Sidecar, Philadelphia Parking Authority come to a compromise

SideCars smart-phone application links drivers and passengers in a way that regulators say is illegal. (Photo provided by SideCar)
SideCars smart-phone application links drivers and passengers in a way that regulators say is illegal. (Photo provided by SideCar)
Posted: March 03, 2013

A Friday meeting between the Philadelphia Parking Authority and a lawyer for the embattled ride-sharing company Sidecar yielded a compromise that allows the firm to operate, provided it takes no money for its services, a PPA spokesman said.

"They agreed not to ask for any compensation, including tips," said spokesman Martin O'Rourke, "and to post an announcement [of that agreement] on their website."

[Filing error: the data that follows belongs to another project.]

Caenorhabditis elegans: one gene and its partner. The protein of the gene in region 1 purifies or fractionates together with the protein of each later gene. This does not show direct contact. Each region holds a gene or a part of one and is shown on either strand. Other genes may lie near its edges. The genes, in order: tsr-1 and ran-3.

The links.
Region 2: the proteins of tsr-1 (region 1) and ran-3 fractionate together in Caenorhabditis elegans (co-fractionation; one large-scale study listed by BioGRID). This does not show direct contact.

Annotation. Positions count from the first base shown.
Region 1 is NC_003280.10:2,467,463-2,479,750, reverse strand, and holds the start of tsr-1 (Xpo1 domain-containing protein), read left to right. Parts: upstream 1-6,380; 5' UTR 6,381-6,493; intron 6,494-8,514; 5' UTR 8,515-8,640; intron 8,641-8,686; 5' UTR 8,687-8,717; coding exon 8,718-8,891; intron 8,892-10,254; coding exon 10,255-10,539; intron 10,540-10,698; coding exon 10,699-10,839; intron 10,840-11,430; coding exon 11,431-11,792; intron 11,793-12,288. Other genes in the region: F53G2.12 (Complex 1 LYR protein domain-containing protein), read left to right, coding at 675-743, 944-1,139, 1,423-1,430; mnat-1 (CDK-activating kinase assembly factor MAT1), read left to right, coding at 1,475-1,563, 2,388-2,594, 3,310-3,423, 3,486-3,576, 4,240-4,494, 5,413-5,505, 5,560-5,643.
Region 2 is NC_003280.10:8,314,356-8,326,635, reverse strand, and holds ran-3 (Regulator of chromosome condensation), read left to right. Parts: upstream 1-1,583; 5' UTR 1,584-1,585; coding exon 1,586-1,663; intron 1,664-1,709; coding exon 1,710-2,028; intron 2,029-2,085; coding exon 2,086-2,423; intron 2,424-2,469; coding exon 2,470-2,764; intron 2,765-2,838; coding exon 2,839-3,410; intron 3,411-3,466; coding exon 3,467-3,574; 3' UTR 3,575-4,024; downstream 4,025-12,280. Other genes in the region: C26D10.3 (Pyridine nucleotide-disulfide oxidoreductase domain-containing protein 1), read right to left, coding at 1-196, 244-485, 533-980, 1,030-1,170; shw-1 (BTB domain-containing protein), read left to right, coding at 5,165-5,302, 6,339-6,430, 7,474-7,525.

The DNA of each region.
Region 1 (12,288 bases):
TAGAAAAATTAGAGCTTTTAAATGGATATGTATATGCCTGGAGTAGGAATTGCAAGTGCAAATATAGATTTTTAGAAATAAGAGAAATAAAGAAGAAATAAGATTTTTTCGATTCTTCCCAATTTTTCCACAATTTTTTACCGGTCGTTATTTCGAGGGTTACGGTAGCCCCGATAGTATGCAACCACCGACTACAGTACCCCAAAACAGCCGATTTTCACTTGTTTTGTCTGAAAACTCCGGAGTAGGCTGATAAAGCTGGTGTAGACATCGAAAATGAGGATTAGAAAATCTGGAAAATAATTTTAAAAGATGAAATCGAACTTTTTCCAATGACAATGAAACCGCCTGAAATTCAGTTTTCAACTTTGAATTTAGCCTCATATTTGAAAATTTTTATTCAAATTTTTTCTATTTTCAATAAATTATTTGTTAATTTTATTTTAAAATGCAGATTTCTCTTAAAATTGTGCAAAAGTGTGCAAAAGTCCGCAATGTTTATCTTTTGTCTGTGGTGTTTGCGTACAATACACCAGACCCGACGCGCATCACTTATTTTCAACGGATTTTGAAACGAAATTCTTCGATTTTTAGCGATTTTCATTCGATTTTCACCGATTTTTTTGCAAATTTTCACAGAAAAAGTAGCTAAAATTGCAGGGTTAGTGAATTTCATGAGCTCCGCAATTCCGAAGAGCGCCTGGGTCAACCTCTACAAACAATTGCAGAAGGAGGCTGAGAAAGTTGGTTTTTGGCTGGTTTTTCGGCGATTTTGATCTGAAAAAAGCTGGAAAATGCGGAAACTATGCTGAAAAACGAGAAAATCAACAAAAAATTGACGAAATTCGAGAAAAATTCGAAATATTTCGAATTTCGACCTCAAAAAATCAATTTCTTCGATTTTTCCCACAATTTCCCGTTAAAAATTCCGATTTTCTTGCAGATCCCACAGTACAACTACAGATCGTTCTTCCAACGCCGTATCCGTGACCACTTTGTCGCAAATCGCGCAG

"I can confirm that rides are free in Philly this weekend," Sidecar spokeswoman Margaret Ryan said. As of late Friday, there was no announcement on the website, www.side.cr.

Founded in San Francisco, Sidecar offers rides through a smartphone app. Riders request a car, indicating location and destination, and a private driver responds in a private car.

According to the business model, the transaction is supposed to be paid for with a "donation" in an amount recommended by Sidecar.

To authorities in Philadelphia, that amounted to unregulated taxi service, and officials cracked down with a sting that snagged three drivers, impounded their cars, and assessed thousands of dollars in fines.

Friday's compromise does not address underlying public-safety concerns, such as whether the private vehicles are licensed, insured, and inspected. "Because they are not asking for compensation," O'Rourke said, "we have no jurisdiction."


Contact Michael Matza at 215-854-2541 or mmatza@phillynews.com.

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